A combined helium atom scattering and density-functional theory study of the Nb(100) surface oxide reconstruction: Phonon band structures and vibrational dynamics
Comparing measurements from Helium atom scattering (HAS) experiments with density-functional theory (DFT) calculations, we characterize the phonon band structure of the (3 × 1)-O surface reconstruction of Nb(100). The experimental and theoretical inelastic scattering strengths provide a measure of the strength of coupling between electrons and phonons, a quantity directly relevant in determining the superconducting performance of conventional superconductors. With DFT, we calculate interatomic force constants for bulk Nb, Nb(100), and the (3x1)-O Nb(100) oxide-reconstruction and are able to quantitatively characterize the oxide's impact on bond strengths at the surface, revealing the oxide reconstruction introduces strikingly strong bonds at the surface. These results identify the atomic scale structures responsible for passivating and stabilizing this niobium-oxide surface, and imply why this surface may be resistant to surface melting and alloying.
This paper describes the most thorough and extensive experimental study of the phonon dispersion curves at a Nb single crystal surface. These results represent, to our knowledge, the first phonon dispersion data for the oxide surface and the first ab initio calculation of the oxide’s surface phonons. The agreement between predicted and measured inelastic scattering events on this non-trivial surface establish that we are able to resolve surface electron-phonon coupling strengths, a quantity directly relevant in determining the superconducting performance of conventional superconductors. Furthermore, this paper provides atomic-scale information on bonds at the surface that can aid in the development of surface-deposition methods for niobium-based materials.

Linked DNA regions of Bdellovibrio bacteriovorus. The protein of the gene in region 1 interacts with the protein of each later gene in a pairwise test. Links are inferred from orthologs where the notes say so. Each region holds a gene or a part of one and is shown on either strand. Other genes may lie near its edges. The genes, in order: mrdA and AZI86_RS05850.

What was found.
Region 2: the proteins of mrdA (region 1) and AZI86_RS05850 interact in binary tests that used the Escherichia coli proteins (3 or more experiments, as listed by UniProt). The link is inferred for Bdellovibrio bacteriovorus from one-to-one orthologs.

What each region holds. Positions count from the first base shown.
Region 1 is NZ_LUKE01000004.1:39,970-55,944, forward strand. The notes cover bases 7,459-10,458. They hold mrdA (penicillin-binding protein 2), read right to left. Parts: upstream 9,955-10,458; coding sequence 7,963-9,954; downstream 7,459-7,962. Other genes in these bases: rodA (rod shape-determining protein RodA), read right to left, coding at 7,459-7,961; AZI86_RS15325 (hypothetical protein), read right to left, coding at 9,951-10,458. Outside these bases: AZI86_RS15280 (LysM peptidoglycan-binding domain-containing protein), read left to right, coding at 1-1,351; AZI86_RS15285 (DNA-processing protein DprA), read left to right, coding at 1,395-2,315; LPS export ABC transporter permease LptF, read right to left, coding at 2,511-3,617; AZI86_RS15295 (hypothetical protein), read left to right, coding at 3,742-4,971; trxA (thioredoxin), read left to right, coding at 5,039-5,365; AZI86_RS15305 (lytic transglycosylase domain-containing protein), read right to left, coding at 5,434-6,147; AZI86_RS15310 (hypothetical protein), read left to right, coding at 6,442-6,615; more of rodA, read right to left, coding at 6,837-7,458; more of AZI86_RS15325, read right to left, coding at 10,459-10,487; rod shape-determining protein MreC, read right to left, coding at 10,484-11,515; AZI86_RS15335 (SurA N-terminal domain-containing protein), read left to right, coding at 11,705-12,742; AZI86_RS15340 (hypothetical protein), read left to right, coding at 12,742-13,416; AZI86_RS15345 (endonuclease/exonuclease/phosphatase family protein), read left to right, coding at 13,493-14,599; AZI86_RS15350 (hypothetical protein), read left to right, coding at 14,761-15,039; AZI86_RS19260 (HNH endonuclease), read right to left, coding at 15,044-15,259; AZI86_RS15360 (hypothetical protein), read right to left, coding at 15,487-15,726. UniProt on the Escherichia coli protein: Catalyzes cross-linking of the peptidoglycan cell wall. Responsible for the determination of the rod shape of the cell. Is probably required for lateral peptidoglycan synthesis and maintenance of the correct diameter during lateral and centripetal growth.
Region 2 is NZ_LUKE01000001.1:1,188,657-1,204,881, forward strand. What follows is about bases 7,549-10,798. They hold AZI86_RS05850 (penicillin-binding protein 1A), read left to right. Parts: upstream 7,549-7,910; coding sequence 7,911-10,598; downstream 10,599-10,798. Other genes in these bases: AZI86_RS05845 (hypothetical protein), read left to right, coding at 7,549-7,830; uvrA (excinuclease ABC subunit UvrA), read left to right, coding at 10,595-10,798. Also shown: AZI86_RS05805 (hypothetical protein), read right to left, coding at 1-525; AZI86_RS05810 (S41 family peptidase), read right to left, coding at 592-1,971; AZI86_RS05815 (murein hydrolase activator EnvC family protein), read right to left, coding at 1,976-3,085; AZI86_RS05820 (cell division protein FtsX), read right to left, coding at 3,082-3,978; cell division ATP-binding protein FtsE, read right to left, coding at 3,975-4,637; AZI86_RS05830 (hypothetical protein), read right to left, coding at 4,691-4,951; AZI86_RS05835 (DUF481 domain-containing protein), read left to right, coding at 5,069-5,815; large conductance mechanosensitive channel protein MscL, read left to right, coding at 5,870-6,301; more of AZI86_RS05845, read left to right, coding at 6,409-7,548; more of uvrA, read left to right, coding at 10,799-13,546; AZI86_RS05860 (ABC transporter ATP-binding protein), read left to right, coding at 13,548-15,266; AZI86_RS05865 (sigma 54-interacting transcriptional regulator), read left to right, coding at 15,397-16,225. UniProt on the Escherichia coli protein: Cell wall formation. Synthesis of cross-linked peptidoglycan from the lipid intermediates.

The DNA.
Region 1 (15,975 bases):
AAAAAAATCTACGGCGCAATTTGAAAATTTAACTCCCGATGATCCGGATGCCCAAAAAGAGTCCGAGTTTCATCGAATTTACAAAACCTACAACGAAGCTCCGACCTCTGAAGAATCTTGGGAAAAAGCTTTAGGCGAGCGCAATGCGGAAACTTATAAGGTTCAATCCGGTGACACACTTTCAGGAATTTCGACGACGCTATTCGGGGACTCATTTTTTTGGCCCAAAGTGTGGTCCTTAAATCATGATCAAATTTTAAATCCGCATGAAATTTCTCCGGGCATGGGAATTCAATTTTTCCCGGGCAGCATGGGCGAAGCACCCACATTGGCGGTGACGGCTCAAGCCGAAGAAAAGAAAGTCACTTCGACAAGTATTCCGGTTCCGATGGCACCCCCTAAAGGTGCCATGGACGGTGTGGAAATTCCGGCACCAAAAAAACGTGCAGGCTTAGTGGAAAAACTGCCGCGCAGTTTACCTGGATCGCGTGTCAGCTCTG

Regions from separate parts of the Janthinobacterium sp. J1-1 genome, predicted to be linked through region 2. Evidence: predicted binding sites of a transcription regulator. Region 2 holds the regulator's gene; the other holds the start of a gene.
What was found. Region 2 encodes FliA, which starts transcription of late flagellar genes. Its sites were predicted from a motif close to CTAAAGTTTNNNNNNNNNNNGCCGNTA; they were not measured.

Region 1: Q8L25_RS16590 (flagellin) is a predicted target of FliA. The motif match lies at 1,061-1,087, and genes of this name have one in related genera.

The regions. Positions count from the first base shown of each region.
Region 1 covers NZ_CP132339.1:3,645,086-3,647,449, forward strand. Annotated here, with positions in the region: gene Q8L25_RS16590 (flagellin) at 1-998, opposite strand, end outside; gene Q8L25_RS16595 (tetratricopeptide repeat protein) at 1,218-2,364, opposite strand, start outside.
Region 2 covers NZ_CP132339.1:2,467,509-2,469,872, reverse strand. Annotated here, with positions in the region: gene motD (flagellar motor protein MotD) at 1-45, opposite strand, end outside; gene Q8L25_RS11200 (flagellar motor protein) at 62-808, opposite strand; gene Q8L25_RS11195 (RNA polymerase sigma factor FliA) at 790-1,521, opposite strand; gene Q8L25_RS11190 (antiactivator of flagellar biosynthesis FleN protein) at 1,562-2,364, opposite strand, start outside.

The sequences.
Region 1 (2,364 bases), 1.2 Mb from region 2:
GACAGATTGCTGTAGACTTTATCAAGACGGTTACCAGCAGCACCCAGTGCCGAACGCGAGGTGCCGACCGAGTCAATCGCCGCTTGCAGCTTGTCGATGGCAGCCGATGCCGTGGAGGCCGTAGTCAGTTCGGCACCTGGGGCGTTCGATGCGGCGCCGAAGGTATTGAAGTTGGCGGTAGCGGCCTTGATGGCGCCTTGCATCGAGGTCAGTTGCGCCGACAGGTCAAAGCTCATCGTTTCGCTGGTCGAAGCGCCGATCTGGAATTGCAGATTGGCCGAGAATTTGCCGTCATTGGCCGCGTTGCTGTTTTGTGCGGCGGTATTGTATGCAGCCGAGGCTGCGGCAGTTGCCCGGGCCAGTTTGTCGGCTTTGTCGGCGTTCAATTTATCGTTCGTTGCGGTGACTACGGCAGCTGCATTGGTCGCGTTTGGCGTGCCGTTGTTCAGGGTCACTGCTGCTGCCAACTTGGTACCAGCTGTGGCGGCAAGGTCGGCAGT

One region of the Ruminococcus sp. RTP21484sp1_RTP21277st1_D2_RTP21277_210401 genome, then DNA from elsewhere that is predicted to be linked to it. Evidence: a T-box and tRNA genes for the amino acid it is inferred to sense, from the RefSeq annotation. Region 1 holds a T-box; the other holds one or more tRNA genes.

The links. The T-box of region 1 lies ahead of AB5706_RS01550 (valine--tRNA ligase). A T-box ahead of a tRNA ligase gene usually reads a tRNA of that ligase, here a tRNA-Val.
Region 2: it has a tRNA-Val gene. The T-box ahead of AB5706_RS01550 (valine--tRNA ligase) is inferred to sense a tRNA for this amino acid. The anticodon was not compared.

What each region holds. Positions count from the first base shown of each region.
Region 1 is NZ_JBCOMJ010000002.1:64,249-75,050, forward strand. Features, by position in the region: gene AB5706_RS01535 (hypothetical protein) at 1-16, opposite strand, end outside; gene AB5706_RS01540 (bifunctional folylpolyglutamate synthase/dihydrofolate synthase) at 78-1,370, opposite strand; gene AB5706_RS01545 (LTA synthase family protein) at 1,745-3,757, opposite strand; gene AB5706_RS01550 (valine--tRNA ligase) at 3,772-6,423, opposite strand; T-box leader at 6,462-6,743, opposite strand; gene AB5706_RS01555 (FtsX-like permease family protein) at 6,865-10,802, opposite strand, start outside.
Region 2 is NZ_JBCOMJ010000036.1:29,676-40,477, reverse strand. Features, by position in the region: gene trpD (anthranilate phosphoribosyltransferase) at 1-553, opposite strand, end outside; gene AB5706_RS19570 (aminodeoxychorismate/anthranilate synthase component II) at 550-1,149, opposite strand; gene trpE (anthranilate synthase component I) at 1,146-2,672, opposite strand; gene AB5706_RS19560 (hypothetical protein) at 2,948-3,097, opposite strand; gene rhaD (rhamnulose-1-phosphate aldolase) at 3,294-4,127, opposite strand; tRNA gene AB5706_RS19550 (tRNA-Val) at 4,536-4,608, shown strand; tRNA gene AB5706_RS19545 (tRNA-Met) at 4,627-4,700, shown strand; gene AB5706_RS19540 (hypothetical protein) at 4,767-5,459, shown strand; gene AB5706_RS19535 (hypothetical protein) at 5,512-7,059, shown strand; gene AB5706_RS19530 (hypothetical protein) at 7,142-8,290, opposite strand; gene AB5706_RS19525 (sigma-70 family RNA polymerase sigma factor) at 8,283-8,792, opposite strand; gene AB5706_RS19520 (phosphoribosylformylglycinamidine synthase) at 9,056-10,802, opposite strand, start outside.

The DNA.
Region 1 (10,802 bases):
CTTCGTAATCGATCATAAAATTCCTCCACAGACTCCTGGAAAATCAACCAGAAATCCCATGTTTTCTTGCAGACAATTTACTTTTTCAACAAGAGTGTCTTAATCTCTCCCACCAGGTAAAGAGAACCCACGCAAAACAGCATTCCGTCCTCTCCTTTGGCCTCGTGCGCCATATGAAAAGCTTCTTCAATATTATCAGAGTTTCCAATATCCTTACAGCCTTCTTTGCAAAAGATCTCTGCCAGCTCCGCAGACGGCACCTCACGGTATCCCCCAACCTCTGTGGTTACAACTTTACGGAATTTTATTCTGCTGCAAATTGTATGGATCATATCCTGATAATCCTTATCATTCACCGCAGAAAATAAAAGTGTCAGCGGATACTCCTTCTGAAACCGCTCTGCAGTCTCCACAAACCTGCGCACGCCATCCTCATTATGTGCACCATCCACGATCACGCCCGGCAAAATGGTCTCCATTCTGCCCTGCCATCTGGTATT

What overall goal of CBB does this result advance?
This study supplies fundamental information for further development and growth of materials used in superconducting radiofrequency cavities, with the goal of producing cavities producing higher efficiencies and stronger accelerating fields.
What potential applications could benefit from this advancement?
This advancement provides a foundational understanding of Nb surface oxide's chemistry, enabling material surfaces by design for SRF and accelerator applications.
A. A. McMillan, C. J. Thompson, M. M. Kelley, J. D. Graham, T. A. Arias, and S. J. Sibener, “A combined helium atom scattering and density-functional theory study of the Nb(100) surface oxide reconstruction: Phonon band structures and vibrational dynamics,” J. Chem. Phys., vol. 156, no. 12, p. 124702, Mar. 2022, doi: 10.1063/5.0085653. [Online]. Available: https://aip.scitation.org/doi/10.1063/5.0085653